Sometimes I mishear things. It’s not that I’m going deaf; it’s more about concentrating on every single word that someone is saying in French which opens up multiple opportunities for misunderstandings. Last Saturday at the market we saw a friend who asked us what we were doing that evening because she was fixing a blanquette de veau (veal in cream sauce) and would love us to join her and several neighbors for dinner. We were definitely not going to turn down a wonderful chance like that especially when it meant we’d get to spend some time with people we hadn’t see in a while. On the walk home, Bill and I discussed what wines we should take and we settled on some bottles of Blanquette de Limoux. After all, if dinner was going to be a blanquette why not accompany it with a few glasses of blanquette?
We stopped at two wine stores along the way to make our selections and then popped them into the refrigerator as soon as we got home. It was while I had my head inside the fridge that Bill asked a question that made my blood run cold. I knew that he was saying something about dinner, but all I heard him say was “tête de veau” and then the panic set in. Do you remember the children’s song in French called Alouette about plucking the feathers from a bird? The song starts with “je te plumerai la tête…et la tête, et la tête” that they repeat twice just to make sure you know that the singer is going to start at the bird’s head. While these veal recipes, both the one I thought we were going to have and the one I thought Bill was asking about, are classic and traditional, I did not relish having the one where dinner was going to look back at me.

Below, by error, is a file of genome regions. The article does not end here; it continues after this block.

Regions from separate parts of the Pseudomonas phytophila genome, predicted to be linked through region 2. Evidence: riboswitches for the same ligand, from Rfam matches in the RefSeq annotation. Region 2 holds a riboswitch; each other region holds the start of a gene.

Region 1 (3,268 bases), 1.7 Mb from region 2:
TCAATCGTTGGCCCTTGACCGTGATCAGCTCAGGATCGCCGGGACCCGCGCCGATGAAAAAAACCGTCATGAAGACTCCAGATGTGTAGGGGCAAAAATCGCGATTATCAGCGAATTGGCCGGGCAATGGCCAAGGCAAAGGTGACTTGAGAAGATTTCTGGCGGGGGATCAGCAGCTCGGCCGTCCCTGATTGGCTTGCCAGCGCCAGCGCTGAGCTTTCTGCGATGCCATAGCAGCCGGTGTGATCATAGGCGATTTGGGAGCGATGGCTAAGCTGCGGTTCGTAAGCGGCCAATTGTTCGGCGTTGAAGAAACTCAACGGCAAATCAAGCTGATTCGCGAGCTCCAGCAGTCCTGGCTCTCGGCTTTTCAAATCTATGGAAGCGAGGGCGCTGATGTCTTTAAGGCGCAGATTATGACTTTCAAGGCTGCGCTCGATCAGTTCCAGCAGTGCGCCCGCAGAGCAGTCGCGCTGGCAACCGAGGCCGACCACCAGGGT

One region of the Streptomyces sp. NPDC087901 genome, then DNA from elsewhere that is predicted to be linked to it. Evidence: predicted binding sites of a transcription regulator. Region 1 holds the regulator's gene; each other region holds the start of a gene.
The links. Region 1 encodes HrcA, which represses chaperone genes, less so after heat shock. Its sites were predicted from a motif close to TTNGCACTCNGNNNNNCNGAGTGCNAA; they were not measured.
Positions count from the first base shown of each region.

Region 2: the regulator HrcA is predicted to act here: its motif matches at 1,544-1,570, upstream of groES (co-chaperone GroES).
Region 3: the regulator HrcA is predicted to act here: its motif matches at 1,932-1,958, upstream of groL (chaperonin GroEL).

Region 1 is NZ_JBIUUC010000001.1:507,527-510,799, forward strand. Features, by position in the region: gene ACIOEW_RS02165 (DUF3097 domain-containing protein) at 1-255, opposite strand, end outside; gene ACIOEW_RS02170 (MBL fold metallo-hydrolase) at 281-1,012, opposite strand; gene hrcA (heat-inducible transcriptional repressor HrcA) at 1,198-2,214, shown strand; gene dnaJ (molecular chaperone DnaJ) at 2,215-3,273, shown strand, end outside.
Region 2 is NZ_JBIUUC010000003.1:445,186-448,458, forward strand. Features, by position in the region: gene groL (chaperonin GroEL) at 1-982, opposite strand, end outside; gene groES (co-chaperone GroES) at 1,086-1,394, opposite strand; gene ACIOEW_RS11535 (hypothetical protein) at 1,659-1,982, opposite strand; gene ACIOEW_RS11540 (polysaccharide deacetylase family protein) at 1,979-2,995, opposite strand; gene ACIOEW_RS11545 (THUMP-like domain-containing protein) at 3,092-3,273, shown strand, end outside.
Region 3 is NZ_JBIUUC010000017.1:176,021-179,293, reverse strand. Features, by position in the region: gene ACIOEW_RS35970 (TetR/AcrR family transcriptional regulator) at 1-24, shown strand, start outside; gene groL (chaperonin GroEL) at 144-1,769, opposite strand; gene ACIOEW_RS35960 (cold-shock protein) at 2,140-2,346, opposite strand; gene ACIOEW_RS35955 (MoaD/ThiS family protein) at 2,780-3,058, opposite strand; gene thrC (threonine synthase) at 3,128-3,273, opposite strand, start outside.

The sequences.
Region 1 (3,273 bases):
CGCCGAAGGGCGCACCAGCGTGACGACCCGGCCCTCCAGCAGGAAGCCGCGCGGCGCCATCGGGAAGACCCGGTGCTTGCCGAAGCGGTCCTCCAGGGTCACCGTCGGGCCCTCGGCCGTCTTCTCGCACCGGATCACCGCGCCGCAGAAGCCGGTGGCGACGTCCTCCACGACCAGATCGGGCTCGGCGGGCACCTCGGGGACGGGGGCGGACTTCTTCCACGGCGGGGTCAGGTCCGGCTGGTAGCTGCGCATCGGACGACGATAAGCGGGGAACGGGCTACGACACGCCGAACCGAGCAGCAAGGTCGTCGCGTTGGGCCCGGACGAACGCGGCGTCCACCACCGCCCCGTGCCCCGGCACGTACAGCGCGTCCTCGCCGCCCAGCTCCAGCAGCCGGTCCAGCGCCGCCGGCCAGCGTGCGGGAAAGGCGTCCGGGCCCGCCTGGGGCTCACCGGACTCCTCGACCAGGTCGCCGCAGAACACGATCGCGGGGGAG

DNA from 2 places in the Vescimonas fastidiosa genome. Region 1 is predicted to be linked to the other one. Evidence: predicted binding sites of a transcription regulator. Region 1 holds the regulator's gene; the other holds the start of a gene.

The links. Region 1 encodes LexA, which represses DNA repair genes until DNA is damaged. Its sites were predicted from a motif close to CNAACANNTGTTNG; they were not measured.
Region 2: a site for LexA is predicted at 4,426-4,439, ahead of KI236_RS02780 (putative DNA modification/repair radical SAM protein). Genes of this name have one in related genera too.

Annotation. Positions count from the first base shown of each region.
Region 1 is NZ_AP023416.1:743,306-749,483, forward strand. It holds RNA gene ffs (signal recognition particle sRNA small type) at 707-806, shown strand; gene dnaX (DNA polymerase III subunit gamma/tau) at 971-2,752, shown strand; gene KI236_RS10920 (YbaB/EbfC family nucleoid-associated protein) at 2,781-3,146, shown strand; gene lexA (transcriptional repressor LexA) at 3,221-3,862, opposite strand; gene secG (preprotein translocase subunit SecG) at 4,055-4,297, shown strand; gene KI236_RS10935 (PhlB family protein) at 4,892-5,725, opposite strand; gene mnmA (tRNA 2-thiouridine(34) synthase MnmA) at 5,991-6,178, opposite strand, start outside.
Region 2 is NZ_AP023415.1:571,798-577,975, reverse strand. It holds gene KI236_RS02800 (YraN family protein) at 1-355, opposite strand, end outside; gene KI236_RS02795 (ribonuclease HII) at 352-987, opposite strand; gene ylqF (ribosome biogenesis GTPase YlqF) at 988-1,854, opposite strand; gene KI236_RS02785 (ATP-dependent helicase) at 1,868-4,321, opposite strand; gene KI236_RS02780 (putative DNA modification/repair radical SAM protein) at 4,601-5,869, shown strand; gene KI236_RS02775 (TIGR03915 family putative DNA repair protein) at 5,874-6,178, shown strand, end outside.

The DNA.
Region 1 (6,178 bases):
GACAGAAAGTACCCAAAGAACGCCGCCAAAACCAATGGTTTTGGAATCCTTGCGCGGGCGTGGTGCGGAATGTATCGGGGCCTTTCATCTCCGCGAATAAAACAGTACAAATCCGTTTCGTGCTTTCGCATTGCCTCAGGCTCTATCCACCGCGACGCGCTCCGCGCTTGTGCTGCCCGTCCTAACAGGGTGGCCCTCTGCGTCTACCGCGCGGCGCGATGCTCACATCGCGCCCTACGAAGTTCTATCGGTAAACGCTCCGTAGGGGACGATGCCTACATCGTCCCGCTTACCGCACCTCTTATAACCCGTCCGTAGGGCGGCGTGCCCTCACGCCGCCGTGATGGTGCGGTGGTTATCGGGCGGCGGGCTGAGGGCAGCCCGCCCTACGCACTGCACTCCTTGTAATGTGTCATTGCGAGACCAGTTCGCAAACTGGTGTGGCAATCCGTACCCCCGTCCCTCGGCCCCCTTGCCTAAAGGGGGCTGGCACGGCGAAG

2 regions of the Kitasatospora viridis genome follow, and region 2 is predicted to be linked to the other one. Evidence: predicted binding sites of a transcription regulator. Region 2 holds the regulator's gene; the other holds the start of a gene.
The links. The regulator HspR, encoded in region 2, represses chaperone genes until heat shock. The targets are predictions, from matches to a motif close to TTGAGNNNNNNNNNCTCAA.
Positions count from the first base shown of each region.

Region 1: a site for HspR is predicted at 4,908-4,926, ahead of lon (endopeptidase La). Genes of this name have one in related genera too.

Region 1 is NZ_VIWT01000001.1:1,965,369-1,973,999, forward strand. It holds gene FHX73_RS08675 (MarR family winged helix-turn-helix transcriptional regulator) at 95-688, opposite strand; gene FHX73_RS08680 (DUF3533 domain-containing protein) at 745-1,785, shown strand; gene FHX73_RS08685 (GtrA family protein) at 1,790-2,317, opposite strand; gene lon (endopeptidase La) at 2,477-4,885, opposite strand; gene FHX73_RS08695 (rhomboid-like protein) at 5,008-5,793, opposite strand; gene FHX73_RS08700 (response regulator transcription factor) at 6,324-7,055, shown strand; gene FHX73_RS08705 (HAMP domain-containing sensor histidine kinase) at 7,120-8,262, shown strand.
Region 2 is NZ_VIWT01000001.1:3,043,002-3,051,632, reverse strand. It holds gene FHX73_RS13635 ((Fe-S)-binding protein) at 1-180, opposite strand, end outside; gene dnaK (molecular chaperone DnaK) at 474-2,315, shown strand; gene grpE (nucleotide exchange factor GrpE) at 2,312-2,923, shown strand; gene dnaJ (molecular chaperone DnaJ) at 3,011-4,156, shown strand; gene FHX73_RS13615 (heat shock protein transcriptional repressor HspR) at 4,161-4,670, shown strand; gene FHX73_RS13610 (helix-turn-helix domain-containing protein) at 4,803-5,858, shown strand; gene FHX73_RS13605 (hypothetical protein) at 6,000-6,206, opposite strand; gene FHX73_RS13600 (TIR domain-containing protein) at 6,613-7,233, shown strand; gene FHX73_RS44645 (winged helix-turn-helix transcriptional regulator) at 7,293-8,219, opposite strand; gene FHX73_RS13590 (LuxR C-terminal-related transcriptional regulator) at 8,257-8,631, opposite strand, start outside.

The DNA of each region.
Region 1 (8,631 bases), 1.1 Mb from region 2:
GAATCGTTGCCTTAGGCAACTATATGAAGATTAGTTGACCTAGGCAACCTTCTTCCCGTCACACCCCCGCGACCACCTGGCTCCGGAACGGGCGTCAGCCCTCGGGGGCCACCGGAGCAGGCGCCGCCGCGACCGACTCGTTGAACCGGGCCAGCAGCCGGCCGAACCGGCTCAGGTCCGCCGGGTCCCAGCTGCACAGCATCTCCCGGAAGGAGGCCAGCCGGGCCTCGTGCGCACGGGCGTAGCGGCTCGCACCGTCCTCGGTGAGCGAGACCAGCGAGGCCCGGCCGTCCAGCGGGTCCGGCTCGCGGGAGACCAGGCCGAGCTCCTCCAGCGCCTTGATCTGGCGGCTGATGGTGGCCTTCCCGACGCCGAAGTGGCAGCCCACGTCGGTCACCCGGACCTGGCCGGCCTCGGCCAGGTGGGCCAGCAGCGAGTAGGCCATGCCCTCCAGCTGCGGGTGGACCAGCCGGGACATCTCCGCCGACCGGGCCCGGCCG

When I emerged from the kitchen, apparently with a strange look on my face, Bill knew immediately what was wrong and assured me that while I’d misheard his description of dinner, we were both there when our host said that she was preparing a blanquette (pronounced blan-KET) as the main course. He reminded me of the play-on-words logic of taking the bottles of blanquette. Relieved, but still cautious, we stuck a couple additional bottles of red wine in my backpack, just in case we needed a bit more “courage”.
A few hours later we were in the company of friends, circled around the dinner table when the main course was served. YES!, as people here exclaim when something is going their way, we were having tender, bite-sized chunks of veal shoulder cooked with onions, carrots, and mushrooms then enrobed in a thickened butter and cream sauce. Our glasses were filled with a hearty red wine from the Clape region, 30 minutes to our east at the Mediterranean Sea, and a lively discussion of politics ensued. The cheese course of 5 regional varieties came next and we capped off the evening with a fresh strawberry tart. We walked home satisfied that there was definitely no misunderstanding about having had a nice time with new friends.